Technical Presentations Made Easy: #3 After The Talk

by on June 17, 2010

I hope parts one and two of this series have fired you up. It turns out that even though you’ve finished talking, you’re not done yet. There’s still work to do to make sure you get the most from the opportunity you’ve been given.

Follow up and follow through

1. Thank your gracious hosts. Be sure to personally thank the people who organized your talk. Chances are they did at least as much work arranging the venue and inviting attendees as you did preparing for it. In many cases they’re not getting paid for their efforts so the least you can do is show your appreciation. They just might invite you back again.

2. Get feedback. Strive to always gather and review feedback. There’s no way to get better if you don’t. Evaluation forms are a great way to do this. A word of warning: you’ll need to swallow your ego and be objective when reviewing the feedback – much of it will be negative. Your natural tendency will be to go overboard and hyper-focus in the things you did wrong. Don’t go down that path. If the feedback makes sense, adjust your presentation. If you feel the feedback doesn’t represent the feelings or needs of the entire audience, FIDO.

Confession: I have several friends who also deliver technical talks and when they attend my talks, I ask them directly for constructive feedback. Their critique is much more valuable than the typical attendee survey.

Double confession: To make sure attendees fill out evaluation forms, we usually raffle off books or software at the end using the forms as raffle entries. This helps us get better and also keeps the audience from leaving before the talk is over.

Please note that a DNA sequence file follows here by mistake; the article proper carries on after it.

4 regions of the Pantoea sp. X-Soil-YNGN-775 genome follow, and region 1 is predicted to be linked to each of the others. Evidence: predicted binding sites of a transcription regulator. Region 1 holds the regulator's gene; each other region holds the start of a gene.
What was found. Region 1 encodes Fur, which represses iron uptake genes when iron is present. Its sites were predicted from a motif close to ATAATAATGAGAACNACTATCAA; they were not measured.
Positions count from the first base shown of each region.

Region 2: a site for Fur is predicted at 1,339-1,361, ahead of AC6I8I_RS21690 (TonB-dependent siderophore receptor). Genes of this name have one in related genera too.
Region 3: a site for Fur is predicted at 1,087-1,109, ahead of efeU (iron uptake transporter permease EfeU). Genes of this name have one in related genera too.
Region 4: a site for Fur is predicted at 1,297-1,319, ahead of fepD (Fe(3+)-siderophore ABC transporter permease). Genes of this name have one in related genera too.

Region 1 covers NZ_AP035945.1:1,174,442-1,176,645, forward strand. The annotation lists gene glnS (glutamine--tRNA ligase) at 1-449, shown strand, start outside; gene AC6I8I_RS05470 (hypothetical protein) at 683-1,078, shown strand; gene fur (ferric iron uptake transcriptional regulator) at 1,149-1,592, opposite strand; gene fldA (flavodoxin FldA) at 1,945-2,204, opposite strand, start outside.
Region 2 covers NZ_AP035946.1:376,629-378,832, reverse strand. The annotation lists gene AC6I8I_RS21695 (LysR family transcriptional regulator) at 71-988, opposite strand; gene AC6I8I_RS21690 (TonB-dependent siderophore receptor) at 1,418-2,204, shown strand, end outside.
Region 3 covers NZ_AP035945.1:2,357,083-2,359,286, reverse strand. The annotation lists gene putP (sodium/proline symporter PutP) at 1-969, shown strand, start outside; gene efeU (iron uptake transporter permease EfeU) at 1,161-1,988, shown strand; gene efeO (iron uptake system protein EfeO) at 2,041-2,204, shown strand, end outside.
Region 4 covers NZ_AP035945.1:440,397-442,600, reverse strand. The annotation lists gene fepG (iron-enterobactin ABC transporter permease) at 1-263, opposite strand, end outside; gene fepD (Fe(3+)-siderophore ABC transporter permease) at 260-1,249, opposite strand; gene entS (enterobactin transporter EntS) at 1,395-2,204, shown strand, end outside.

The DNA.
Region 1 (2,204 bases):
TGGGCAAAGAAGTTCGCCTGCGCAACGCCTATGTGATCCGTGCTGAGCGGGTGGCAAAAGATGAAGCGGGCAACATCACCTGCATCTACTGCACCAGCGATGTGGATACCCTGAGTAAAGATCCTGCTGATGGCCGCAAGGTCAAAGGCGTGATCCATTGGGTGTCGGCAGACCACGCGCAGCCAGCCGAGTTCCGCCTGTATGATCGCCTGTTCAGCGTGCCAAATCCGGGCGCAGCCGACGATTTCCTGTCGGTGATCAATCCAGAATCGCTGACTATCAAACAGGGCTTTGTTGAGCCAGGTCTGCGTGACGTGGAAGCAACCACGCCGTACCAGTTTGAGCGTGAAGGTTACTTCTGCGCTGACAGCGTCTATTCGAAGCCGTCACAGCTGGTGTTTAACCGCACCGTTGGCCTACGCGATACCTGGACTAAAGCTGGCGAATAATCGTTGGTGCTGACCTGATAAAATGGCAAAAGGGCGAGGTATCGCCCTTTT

3. Make yourself approachable. Be sure to share your contact information on screen and pass out business cards liberally. Encourage anyone with follow up questions to contact you at any time. Believe it or not, less than 1% of the audience will ever take you up on it and if you handle it right, those that do may very well become your biggest fans and champions. Which reminds me…

4. Follow up on every inquiry. No question is too big or too small. Read and respond to every follow up email you receive from your audience, even if all you have to say is “Thank you.” This shows that you value and respect them and care about their success. Some audience members will never ask questions in a public forum for one reason or another. This is your chance to connect with them one on one and really drive your points home.

Confession: Due to the nature of my job, I get a LOT of esoteric “tech support” and “debug this for me” types of follow up questions. I respond to every one. If I know the answer of the top of my head, I provide it gladly. If I don’t, I typically offer strategies for how they might solve the problem themselves or offer links to other people or blogs who might be able to help. We work in an extremely broad field and there’s no way we can know it all. I’m not afraid to admit that.

5. Publish your content online. It should be trivial for your audience to obtain the materials you presented. Plus, with all the hard work you put into your presentation, wouldn’t you want even more people to see it? Ideally, you want the materials available right away so you might want to upload them somewhere a few hours beforehand and provide the link at the end of our talk. If attendees email you looking for the content, you can send them a quick link instead of a 4 MB email. My favorite tool for this is

Confession: My most most successful presentation to date (Organizational Politics – A Survival Guide) has only been delivered live to about 50 people. However, through online buzz it has been viewed and/or downloaded nearly 10,000 times . You gotta love it when your stuff goes viral!

6. Take your show on the road. You’ve put a lot of time and effort into your presentation. It’s a waste to only deliver it once. You owe it to yourself and your potential audiences to get out there and deliver it again. If your material was well received and feels solid to you, start applying to other venues right away.